History occasionally anoints a culture or a nation with a spotlight during a given year or selected season. Such was the case for Japan in 1964. A country that waged an imperialist war through East Asia during the first half of the 20th century was bombed into defeat by the Allies in World War II. Now, it was set for a re-emergence on the world stage, less than 20 years after its capitulation.
Despite the brutality and devastation following the war, Japan still arrived in the 1960s as the most-developed nation in its region. Its re-invention as a peace-loving and productive country would be capped by the 1964 Summer Olympic games in Tokyo. The athlete selected to light the symbolic flame for the competition was born in Hiroshima on the day of the atomic bombing there.
These Olympics were the first to be held in Asia, and marked a new connection between staging the games and creating lasting infrastructure for the host nation. The Shinkansen, or bullet train, was created to transport fans to the sports venues, but also to symbolize the new, industrialized Japan. The occasion also brought improvements to the main airport in Tokyo, and modernized subway lines throughout the city.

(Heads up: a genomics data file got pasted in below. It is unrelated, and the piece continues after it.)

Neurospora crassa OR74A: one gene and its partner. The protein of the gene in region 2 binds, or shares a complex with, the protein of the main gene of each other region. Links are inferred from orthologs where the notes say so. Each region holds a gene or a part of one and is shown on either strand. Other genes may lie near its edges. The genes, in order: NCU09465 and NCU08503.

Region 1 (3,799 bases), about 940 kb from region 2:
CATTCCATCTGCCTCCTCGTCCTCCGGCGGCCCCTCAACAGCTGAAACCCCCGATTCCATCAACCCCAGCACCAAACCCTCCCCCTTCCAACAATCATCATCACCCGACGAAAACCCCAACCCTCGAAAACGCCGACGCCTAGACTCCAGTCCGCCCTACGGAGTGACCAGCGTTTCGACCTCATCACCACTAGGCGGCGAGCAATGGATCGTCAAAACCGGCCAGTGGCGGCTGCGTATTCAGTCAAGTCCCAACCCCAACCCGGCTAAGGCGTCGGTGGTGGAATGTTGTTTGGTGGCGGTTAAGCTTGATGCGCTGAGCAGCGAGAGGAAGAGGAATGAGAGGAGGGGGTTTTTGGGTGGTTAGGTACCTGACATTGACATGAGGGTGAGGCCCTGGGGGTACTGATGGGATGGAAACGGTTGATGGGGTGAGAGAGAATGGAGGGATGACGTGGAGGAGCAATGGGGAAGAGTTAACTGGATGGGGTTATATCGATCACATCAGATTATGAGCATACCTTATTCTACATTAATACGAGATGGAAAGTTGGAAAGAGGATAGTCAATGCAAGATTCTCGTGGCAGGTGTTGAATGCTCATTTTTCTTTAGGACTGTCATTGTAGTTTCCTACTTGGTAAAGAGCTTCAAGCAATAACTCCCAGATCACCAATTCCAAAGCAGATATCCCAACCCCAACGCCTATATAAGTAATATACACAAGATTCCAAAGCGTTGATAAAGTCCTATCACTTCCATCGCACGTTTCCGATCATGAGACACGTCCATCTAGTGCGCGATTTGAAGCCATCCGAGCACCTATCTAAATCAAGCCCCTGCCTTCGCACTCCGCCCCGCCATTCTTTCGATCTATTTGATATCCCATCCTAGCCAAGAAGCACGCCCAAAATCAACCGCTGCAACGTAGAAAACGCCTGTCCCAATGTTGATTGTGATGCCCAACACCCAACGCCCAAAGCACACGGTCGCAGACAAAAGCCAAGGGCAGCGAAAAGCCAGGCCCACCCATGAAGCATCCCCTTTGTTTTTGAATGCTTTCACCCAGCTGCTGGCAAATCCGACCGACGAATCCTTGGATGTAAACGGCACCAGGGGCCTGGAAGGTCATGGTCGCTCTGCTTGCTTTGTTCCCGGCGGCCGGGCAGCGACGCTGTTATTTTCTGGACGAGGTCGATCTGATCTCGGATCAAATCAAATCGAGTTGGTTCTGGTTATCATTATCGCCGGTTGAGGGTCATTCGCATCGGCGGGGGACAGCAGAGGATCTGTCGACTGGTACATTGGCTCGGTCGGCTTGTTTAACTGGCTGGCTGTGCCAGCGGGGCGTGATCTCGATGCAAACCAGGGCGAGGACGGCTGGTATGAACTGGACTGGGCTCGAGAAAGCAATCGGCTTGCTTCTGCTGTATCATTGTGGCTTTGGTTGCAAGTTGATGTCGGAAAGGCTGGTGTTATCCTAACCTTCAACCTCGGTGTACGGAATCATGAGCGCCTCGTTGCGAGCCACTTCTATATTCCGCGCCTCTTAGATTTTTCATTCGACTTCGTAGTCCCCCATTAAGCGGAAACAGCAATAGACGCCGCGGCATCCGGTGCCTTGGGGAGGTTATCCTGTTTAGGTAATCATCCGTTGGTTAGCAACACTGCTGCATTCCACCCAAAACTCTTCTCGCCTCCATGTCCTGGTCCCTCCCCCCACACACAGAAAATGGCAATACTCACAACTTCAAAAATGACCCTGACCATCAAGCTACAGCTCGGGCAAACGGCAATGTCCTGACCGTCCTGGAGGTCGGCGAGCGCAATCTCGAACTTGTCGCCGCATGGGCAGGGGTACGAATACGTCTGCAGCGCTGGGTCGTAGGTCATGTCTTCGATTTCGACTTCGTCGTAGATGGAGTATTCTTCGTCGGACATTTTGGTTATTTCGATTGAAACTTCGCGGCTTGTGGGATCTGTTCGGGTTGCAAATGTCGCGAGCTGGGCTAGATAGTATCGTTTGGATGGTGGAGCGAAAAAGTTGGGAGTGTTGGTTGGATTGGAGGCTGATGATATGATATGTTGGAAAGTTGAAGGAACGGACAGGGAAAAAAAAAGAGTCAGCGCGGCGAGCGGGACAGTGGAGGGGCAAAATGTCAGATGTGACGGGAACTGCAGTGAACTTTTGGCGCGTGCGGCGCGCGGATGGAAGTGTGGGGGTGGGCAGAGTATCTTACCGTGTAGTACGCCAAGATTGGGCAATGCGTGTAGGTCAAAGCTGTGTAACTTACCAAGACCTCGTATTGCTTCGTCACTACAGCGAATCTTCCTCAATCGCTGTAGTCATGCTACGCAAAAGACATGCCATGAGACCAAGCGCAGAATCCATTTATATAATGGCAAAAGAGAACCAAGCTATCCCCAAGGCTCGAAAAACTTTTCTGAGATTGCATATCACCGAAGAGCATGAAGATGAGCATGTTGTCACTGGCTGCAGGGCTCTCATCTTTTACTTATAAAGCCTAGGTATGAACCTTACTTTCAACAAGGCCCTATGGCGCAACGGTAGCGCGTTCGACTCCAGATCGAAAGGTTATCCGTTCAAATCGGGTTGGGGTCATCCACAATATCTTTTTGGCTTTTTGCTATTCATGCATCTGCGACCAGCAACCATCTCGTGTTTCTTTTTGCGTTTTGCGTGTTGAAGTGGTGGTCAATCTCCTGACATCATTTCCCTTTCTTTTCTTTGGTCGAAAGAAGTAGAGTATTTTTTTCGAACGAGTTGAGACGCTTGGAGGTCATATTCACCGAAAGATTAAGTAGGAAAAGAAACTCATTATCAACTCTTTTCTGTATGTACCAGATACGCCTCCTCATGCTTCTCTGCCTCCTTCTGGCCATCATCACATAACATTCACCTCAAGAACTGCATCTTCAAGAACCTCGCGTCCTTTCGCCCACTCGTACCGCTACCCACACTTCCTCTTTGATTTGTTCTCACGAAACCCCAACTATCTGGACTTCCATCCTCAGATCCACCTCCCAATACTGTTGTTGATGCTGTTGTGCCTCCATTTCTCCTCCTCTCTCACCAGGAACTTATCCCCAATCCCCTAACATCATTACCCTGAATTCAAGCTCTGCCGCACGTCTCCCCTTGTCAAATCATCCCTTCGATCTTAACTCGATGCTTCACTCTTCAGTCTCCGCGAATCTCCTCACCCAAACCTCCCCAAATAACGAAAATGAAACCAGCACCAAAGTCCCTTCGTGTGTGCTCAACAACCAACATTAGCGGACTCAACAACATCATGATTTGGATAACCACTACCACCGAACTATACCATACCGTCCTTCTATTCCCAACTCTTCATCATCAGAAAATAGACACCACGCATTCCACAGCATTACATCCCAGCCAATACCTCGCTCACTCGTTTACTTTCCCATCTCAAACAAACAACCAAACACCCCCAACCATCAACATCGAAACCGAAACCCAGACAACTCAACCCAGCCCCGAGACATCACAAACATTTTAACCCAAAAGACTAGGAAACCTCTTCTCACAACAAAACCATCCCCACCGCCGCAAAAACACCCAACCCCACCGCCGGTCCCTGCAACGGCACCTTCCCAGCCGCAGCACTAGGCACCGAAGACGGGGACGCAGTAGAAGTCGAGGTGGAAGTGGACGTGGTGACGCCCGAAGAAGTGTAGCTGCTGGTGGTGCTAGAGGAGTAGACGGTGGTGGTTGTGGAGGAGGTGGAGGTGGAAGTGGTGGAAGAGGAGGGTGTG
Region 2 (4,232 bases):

The Games were broadcast around the world via communications satellites for the first time, forging long-lasting imagery between the new Japanese society and the space age. It was also the first Olympics where workers used computers to keep track of the results.
A decade later, Japan was well-established as a world economic powerhouse, a leading carmaker and technology innovator. But it can be said that the country’s 1964 turn as Olympics host added more to its once-shattered reputation than any World’s Fair ever could.